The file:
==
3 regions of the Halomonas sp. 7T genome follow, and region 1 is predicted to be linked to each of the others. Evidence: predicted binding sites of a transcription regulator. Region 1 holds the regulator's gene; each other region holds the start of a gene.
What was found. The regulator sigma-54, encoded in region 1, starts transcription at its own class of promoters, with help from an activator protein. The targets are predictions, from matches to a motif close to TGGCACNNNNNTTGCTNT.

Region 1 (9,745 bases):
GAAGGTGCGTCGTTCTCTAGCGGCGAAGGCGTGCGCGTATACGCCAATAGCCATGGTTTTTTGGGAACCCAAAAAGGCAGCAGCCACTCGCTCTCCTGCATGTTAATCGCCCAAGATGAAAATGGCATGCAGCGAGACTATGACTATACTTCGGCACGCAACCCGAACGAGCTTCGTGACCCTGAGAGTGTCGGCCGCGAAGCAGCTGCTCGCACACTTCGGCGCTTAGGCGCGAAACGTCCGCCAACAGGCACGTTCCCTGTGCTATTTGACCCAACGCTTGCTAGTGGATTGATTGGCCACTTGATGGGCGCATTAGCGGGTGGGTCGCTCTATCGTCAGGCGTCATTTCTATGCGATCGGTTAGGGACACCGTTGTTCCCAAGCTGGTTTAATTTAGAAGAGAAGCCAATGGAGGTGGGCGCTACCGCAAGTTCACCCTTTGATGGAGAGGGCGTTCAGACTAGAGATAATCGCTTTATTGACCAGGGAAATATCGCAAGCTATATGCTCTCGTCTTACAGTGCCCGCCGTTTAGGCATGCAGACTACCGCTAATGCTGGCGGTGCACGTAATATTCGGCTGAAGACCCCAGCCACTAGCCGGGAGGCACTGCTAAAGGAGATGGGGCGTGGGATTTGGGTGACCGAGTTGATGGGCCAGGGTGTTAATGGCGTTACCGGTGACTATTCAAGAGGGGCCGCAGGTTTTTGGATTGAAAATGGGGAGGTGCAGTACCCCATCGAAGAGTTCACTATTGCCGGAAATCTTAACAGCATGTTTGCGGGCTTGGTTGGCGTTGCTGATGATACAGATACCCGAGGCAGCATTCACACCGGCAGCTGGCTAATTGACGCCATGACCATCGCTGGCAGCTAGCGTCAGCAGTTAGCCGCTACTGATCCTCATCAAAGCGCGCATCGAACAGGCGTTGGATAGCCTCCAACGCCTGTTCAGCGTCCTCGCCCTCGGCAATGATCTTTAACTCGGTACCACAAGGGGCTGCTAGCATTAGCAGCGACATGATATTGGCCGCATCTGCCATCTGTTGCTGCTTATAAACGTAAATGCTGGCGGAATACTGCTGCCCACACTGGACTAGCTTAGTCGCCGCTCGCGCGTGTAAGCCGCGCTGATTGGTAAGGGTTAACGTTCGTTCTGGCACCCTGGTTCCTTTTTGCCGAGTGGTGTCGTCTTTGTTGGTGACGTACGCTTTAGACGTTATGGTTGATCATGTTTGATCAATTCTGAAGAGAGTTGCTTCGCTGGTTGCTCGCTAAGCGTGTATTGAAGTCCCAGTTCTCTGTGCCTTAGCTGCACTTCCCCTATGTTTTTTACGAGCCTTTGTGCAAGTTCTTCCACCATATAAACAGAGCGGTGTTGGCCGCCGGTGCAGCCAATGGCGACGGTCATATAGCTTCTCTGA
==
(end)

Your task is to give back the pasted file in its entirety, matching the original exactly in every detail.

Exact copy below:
3 regions of the Halomonas sp. 7T genome follow, and region 1 is predicted to be linked to each of the others. Evidence: predicted binding sites of a transcription regulator. Region 1 holds the regulator's gene; each other region holds the start of a gene.
What was found. The regulator sigma-54, encoded in region 1, starts transcription at its own class of promoters, with help from an activator protein. The targets are predictions, from matches to a motif close to TGGCACNNNNNTTGCTNT.

Region 1 (9,745 bases):
GAAGGTGCGTCGTTCTCTAGCGGCGAAGGCGTGCGCGTATACGCCAATAGCCATGGTTTTTTGGGAACCCAAAAAGGCAGCAGCCACTCGCTCTCCTGCATGTTAATCGCCCAAGATGAAAATGGCATGCAGCGAGACTATGACTATACTTCGGCACGCAACCCGAACGAGCTTCGTGACCCTGAGAGTGTCGGCCGCGAAGCAGCTGCTCGCACACTTCGGCGCTTAGGCGCGAAACGTCCGCCAACAGGCACGTTCCCTGTGCTATTTGACCCAACGCTTGCTAGTGGATTGATTGGCCACTTGATGGGCGCATTAGCGGGTGGGTCGCTCTATCGTCAGGCGTCATTTCTATGCGATCGGTTAGGGACACCGTTGTTCCCAAGCTGGTTTAATTTAGAAGAGAAGCCAATGGAGGTGGGCGCTACCGCAAGTTCACCCTTTGATGGAGAGGGCGTTCAGACTAGAGATAATCGCTTTATTGACCAGGGAAATATCGCAAGCTATATGCTCTCGTCTTACAGTGCCCGCCGTTTAGGCATGCAGACTACCGCTAATGCTGGCGGTGCACGTAATATTCGGCTGAAGACCCCAGCCACTAGCCGGGAGGCACTGCTAAAGGAGATGGGGCGTGGGATTTGGGTGACCGAGTTGATGGGCCAGGGTGTTAATGGCGTTACCGGTGACTATTCAAGAGGGGCCGCAGGTTTTTGGATTGAAAATGGGGAGGTGCAGTACCCCATCGAAGAGTTCACTATTGCCGGAAATCTTAACAGCATGTTTGCGGGCTTGGTTGGCGTTGCTGATGATACAGATACCCGAGGCAGCATTCACACCGGCAGCTGGCTAATTGACGCCATGACCATCGCTGGCAGCTAGCGTCAGCAGTTAGCCGCTACTGATCCTCATCAAAGCGCGCATCGAACAGGCGTTGGATAGCCTCCAACGCCTGTTCAGCGTCCTCGCCCTCGGCAATGATCTTTAACTCGGTACCACAAGGGGCTGCTAGCATTAGCAGCGACATGATATTGGCCGCATCTGCCATCTGTTGCTGCTTATAAACGTAAATGCTGGCGGAATACTGCTGCCCACACTGGACTAGCTTAGTCGCCGCTCGCGCGTGTAAGCCGCGCTGATTGGTAAGGGTTAACGTTCGTTCTGGCACCCTGGTTCCTTTTTGCCGAGTGGTGTCGTCTTTGTTGGTGACGTACGCTTTAGACGTTATGGTTGATCATGTTTGATCAATTCTGAAGAGAGTTGCTTCGCTGGTTGCTCGCTAAGCGTGTATTGAAGTCCCAGTTCTCTGTGCCTTAGCTGCACTTCCCCTATGTTTTTTACGAGCCTTTGTGCAAGTTCTTCCACCATATAAACAGAGCGGTGTTGGCCGCCGGTGCAGCCAATGGCGACGGTCATATAGCTTCTCTGA